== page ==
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As her fifth wedding anniversary approaches, a woman realizes that she is fed up with always coming in second to her husband's advertising business. Just at the moment when she is trying to decide what to do, she meets a handsome attorney, and their innocent flirtation begins to turn into something a bit more serious. Written by
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It's hard to make an excellent romantic comedy when you totally hate the husband.
Lydia (Claudette Colbert) and Tony (Ray Milland) have been married for five years. Tony is in love with his job and his wife is mostly an afterthought. Inexplicably, she accepts this and loves the big jerk in spite of this. However, after years of being neglected emotionally, the problem comes to a head during their anniversary. Instead of a romantic dinner for two, he invites over clients-- clients who Lydia doesn't like--and she has every reason to dislike these nasty folks. She's in a funk and a dashing guy, Jim (Brian Ahern), offers to take her away from this dinner party and she impulsively goes. She returns many hours later--long after all the guests have gone home.
Jim realizes, finally, that his marriage is in trouble. His plan to woo her back--lie to her and tell her he's quitting his job. But, he has no intention of leaving this job--and it really isn't much of a plan. Eventually, Lydia learns about this and leaves him. Soon they are divorced and NOW Jim finally tries to actually do something to win her back. But, considering they are divorced and she doesn't want to see him, it really seems like he's stalking her and is an abusive ex-spouse. It's really quite creepy and about as romantic as a case of the clap. The film might have seemed cute back in 1941, but today it comes off as an endorsement for a man to claim ownership over his 'property'--and Jim would, in the real world, end up in jail for his boorish behaviors!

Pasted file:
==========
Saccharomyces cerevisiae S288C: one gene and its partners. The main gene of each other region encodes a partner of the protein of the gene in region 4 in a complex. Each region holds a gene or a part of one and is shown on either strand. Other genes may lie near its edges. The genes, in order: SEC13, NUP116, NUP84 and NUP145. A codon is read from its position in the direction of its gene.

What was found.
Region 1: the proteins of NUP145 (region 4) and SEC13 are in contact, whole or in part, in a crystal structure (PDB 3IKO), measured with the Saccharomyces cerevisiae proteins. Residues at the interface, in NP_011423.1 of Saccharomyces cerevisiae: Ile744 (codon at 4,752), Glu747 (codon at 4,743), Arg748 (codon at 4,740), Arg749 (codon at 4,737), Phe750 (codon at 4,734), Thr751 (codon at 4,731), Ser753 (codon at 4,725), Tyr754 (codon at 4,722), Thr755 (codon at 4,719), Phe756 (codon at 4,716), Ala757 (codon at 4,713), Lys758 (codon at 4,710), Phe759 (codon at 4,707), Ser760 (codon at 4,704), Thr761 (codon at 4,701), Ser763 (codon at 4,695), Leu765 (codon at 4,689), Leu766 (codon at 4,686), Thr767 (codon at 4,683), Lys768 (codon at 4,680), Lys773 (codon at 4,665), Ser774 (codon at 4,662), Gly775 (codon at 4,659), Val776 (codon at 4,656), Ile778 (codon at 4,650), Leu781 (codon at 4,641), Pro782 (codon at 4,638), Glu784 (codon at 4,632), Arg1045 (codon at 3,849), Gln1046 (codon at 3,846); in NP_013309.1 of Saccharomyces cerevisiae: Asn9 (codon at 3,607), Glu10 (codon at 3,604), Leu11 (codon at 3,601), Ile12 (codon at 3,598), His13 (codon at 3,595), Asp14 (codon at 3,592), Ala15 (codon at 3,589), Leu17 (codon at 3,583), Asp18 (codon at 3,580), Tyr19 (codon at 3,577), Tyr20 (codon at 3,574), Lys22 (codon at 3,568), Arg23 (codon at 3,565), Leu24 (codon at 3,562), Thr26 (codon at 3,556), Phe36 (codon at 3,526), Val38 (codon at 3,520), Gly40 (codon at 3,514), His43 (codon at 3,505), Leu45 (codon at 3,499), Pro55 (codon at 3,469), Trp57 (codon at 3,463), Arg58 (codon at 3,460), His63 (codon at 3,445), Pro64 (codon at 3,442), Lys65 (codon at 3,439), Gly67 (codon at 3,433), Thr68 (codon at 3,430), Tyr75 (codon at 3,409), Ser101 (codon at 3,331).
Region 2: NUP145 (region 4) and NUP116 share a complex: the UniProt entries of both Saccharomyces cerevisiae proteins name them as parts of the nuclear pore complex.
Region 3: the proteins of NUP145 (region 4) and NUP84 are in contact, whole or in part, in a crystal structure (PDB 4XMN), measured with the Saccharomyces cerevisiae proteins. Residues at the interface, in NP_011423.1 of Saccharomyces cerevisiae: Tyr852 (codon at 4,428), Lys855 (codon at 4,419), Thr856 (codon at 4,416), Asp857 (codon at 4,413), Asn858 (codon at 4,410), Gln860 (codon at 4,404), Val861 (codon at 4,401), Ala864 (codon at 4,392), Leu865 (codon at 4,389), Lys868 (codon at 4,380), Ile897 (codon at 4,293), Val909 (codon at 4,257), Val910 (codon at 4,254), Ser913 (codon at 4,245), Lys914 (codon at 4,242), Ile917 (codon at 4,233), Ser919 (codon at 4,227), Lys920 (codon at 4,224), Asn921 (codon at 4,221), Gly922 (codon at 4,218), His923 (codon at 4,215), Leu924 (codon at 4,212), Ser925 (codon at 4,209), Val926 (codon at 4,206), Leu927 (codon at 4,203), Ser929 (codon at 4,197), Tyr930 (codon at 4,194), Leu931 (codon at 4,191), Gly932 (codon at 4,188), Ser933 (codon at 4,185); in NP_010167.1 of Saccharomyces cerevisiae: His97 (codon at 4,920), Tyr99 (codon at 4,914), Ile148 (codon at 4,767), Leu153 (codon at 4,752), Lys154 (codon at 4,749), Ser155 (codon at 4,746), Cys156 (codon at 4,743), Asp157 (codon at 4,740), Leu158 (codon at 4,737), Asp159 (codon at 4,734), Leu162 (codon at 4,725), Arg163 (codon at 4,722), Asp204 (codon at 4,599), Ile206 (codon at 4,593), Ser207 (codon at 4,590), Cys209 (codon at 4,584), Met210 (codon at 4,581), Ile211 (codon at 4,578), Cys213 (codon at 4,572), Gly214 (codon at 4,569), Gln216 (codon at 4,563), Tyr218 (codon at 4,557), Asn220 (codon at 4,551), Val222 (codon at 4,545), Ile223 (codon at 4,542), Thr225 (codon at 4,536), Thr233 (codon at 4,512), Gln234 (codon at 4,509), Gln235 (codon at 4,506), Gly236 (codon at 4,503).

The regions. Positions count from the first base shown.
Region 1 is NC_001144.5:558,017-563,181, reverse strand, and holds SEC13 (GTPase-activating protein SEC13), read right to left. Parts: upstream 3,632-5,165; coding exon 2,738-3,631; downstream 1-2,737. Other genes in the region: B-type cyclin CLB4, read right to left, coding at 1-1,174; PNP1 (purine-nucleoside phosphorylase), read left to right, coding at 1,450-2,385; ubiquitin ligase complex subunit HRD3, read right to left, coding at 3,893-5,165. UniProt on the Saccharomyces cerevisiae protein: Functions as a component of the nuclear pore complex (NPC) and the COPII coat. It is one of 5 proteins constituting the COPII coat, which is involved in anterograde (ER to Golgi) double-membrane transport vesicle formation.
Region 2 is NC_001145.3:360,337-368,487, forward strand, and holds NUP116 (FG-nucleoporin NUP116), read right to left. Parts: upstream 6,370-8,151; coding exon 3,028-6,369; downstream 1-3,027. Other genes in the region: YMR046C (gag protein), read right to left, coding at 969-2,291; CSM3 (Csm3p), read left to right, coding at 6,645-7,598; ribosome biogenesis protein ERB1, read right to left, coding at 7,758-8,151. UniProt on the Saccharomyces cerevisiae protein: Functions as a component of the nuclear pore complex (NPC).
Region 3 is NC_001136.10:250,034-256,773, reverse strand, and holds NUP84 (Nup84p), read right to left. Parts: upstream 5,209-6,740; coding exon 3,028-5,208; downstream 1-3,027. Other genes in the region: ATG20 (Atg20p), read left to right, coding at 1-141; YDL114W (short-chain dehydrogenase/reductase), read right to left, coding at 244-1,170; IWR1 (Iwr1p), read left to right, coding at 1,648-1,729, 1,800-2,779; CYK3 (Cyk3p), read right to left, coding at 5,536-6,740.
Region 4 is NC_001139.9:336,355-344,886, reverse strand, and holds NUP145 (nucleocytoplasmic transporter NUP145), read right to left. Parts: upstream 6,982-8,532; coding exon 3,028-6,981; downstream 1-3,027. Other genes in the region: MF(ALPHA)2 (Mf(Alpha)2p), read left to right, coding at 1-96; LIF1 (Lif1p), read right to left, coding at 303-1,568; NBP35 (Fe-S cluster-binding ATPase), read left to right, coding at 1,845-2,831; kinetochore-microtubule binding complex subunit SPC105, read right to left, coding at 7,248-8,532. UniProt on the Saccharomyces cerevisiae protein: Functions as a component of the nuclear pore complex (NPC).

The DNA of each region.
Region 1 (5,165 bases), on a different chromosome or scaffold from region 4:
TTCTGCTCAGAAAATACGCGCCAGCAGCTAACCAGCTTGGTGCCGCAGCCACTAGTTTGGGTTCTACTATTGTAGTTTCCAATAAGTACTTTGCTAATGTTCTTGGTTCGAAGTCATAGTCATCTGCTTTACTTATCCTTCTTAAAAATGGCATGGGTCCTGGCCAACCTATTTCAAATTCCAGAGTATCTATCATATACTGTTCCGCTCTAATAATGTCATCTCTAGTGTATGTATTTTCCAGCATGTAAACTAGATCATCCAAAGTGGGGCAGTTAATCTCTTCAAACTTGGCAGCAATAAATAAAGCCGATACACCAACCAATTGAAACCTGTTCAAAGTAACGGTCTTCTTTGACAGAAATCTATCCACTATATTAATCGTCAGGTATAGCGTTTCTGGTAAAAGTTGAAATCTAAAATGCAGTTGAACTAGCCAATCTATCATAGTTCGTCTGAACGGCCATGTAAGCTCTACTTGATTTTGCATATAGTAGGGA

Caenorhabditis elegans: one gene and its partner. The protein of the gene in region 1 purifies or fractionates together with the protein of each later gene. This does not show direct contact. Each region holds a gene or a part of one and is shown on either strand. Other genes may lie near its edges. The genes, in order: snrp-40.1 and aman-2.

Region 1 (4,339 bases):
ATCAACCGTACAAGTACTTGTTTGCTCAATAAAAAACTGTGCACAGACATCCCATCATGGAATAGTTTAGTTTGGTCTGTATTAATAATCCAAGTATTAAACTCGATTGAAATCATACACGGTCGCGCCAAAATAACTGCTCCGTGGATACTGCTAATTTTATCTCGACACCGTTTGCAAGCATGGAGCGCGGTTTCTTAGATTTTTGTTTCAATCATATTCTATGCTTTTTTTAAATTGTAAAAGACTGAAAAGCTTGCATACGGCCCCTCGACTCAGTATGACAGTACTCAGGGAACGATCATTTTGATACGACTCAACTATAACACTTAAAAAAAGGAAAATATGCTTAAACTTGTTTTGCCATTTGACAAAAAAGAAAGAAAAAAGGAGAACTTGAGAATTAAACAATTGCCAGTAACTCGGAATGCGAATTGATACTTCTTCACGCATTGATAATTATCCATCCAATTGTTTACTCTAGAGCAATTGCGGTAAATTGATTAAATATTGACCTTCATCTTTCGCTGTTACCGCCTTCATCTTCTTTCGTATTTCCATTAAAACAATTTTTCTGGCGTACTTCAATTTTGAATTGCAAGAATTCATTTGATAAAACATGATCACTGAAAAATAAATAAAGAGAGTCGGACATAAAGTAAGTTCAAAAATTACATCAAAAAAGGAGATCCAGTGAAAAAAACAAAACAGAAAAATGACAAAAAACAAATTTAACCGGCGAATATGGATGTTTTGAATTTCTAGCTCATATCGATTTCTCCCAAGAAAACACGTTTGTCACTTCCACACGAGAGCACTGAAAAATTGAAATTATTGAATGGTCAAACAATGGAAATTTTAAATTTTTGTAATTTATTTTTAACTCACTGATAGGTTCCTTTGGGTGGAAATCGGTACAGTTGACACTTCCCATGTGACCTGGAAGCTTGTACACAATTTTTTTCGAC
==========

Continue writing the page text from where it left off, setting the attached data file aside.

Considering how good these actors are, the film should have been so much better. I also take off a point for the terribly overdone scene where Lydia keeps falling in the sailboat--it was about as subtle as a stripper at a Baptist picnic. Overall, it's a big disappointment, though the film does have its moments.
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